Spaceflight Insider

For some, loss of CRS-7 Dragon is personal

SpaceX CRS-7 Falcon 9 v1.1 lifts off from Cape Canaveral Air Force Station's Space Launch Complex 40 in Florida with the CRS 7 Dragon for NASA photo credit Jared Haworth / SpaceFlight Insider

Photo Credit: Jared Haworth / SpaceFlight Insider

CAPE CANAVERAL, Fla — For the second time in a year, participants of the Student Spaceflight Experiment Program (SSEP) watched as their experiment headed skyward, launched toward a rendezvous with the International Space Station (ISS). The first attempt to launch their project, in October 2014, ended when an Orbital ATK Antares rocket suffered an engine failure and crashed back down on the launch pad. Eight months later, their second chance brought similar disappointment when a SpaceX Falcon 9 rocket suffered an in-flight anomaly during its latest ISS resupply mission, dumping its Dragon capsule and their experiment into the Atlantic.

In addition to the SSEP experiments, students from other schools such as the Annie Fisher STEM Magnet School in Hartford, Connecticut, were dealt setbacks in their personal space experiences.


SpaceX’s Dragon spacecraft and its precious cargo were lost due to an anomaly in the Falcon 9’s second stage. Photo Credit: Mike Deep / SpaceFlight Insider

Many will get the chance to rebuild and fly again, but others will have graduated from high school and moved on to college or a career. They might not get the chance to work on a space project again. For these students, the loss is more than just a missed opportunity – it is the loss of a dream.

Resupply missions not only bring experiments to the ISS, they also deliver vital supplies. Fresh foods such as vegetables and fruits are a rarity on the station and resupply missions give the crews some much-needed tastes from home. Water supplies are also carried, because, despite the ISS water reclamation system, some water is lost to the system’s processes and through the airlocks when spacewalks are taken. The daily loss is minimal but, over time, it adds up.

One interesting item lost with the Dragon was a HoloLens from Microsoft. The mixed-reality device was to undergo testing on the ISS. No word from Microsoft or NASA on when a replacement might be sent up.

International Docking Adapter 2 Space Station Processing Facility photo credit Jared Haworth SpaceFlight Insider

The second International Docking Adapter will await an upcoming SpaceX flight before it is delivered to the ISS. Photo Credit: Jared Haworth / SpaceFlight Insider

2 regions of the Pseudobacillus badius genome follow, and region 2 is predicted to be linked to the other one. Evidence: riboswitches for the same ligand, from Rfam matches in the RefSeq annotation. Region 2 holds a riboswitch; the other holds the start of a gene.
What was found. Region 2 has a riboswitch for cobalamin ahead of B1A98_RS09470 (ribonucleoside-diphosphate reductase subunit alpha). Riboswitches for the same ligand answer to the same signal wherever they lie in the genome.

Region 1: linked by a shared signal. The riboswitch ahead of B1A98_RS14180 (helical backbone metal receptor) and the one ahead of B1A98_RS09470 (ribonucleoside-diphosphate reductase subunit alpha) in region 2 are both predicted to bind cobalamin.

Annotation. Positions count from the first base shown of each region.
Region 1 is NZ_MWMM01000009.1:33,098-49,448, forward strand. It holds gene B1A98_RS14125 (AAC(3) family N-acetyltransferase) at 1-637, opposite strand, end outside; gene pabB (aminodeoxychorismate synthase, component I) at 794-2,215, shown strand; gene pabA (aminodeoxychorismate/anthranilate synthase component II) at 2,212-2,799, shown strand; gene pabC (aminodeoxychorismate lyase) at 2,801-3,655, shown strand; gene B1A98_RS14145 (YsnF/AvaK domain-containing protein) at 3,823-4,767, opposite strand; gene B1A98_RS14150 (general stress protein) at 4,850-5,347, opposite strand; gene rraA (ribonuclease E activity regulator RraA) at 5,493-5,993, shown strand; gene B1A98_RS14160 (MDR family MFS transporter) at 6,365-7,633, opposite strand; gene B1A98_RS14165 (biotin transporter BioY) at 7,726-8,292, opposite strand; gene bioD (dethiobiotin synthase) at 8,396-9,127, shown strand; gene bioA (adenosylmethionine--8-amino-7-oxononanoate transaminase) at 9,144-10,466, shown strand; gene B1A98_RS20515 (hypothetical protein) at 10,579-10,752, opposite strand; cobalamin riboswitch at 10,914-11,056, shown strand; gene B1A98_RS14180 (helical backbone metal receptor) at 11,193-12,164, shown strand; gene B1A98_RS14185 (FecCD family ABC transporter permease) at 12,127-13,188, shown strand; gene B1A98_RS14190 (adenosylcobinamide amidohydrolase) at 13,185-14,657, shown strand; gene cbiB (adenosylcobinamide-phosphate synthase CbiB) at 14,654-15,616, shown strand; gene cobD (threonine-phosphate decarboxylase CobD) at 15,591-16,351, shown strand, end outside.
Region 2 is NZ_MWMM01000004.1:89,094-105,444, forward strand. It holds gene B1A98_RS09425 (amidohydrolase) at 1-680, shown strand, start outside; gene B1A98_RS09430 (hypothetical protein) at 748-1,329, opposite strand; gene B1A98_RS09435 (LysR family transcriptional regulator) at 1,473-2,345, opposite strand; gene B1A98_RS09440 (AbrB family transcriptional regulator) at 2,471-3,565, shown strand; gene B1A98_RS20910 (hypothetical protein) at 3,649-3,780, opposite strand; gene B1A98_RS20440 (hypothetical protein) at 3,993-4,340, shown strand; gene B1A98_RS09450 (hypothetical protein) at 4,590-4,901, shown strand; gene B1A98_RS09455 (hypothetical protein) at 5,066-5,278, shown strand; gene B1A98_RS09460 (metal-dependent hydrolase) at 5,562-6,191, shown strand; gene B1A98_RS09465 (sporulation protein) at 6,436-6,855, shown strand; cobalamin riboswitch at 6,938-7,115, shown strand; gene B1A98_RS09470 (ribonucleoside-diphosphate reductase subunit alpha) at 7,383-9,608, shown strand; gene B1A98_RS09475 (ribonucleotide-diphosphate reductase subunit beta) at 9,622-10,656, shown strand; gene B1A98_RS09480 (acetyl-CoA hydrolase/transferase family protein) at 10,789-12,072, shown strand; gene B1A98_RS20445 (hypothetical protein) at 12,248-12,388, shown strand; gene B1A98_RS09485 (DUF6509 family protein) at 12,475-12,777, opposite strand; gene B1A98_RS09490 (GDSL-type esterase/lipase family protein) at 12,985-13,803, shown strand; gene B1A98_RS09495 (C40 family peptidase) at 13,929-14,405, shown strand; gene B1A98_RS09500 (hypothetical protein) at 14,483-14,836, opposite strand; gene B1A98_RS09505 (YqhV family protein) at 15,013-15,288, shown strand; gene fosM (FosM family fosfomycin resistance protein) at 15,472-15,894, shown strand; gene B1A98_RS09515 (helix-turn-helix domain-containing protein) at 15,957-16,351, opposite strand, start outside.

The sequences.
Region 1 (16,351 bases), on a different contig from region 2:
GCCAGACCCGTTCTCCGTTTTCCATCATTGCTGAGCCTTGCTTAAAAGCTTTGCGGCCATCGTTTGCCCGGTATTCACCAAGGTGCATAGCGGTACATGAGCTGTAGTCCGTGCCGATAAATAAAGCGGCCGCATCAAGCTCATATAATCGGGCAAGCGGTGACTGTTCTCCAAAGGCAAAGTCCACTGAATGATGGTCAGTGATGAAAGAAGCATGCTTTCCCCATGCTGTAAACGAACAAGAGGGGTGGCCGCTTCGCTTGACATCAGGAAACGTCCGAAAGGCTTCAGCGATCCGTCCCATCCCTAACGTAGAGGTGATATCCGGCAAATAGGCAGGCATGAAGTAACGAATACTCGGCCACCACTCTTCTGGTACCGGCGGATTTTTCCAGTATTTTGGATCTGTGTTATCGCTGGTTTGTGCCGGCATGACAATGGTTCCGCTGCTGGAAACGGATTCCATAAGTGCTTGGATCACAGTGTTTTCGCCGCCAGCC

The International Docking Adapter (IDA-1) is probably the most significant structural loss. The IDA-1 would have converted the outdated ISS docking system to meet the new NASA Docking System (NDS)/International Docking System Standard (IDSS) requirements. This new system will be used by all future NASA vehicles as well as commercial crew spacecraft. A total of two IDAs were built, both designed to attach to Node 2 on the ISS. NASA has enough spare parts to assemble a replacement for the lost IDA, but the schedule to build it remains in flux.

Meanwhile, IDA-2 is scheduled to go up aboard an upcoming SpaceX resupply mission. It will take some time to determine the delay this may cause to the Commercial Crew Program (CCP ).

At the moment, the ISS crew is in no danger of running out of supplies. The situation could become dire should another resupply failure occur, however. Within the next three months, the ISS crew will be dipping into the station’s emergency supplies. Without a resupply, they may have to abandon the ISS until new supplies can be delivered. This would cut short some long duration experiments including the study of microgravity effects on astronaut Scott Kelly, whose twin brother (astronaut Mark Kelly) remains on Earth.

Currently, NASA, the FAA, and SpaceX engineers are working to determine the root cause of the failure. Early data suggests that the second stage’s oxygen tank over-pressurized and ruptured. Final review and a return-to-flight status will take time.



Joe Latrell is a life-long avid space enthusiast having created his own rocket company in Roswell, NM in addition to other consumer space endeavors. He continues to design, build and launch his own rockets and has a passion to see the next generation excited about the opportunities of space exploration. Joe lends his experiences from the corporate and small business arenas to organizations such as Teachers In Space, Inc. He is also actively engaged in his church investing his many skills to assist this and other non-profit endeavors.

Reader Comments

Any civilization struggling to become a spacefaring civilization will continue to suffer malfunctions of equipment. Whether it be in launch or transit to an LEO or BEO destination. The best we can do is take a lesson from past seafaring civilizations & keep exploring, keep making progress.

The best lesson learned is not to use defective parts or processes that are known to exist. This applies to the Orbital ATK Antares and the Soyuz 2 launch vehicles. And I won’t be surprised if the Falcon 9 was downed by similar problems. I doubt anyone will ever watch any ISS cargo run with 100% confidence ever again.

Why would anyone watch any orbit class rocket launch with 100% confidence for any reason? By definition ALL rockets taking significant cargo to orbit or beyond have to operate at very low margins with a very high mass fraction of propellant (88%-93%). This is baked into the physics cake. Get over it.

I heard recentily the ISS was re supplied successfully using a Cygnus cargo spacrcraft & IDA 2 has been built for launch & installation.

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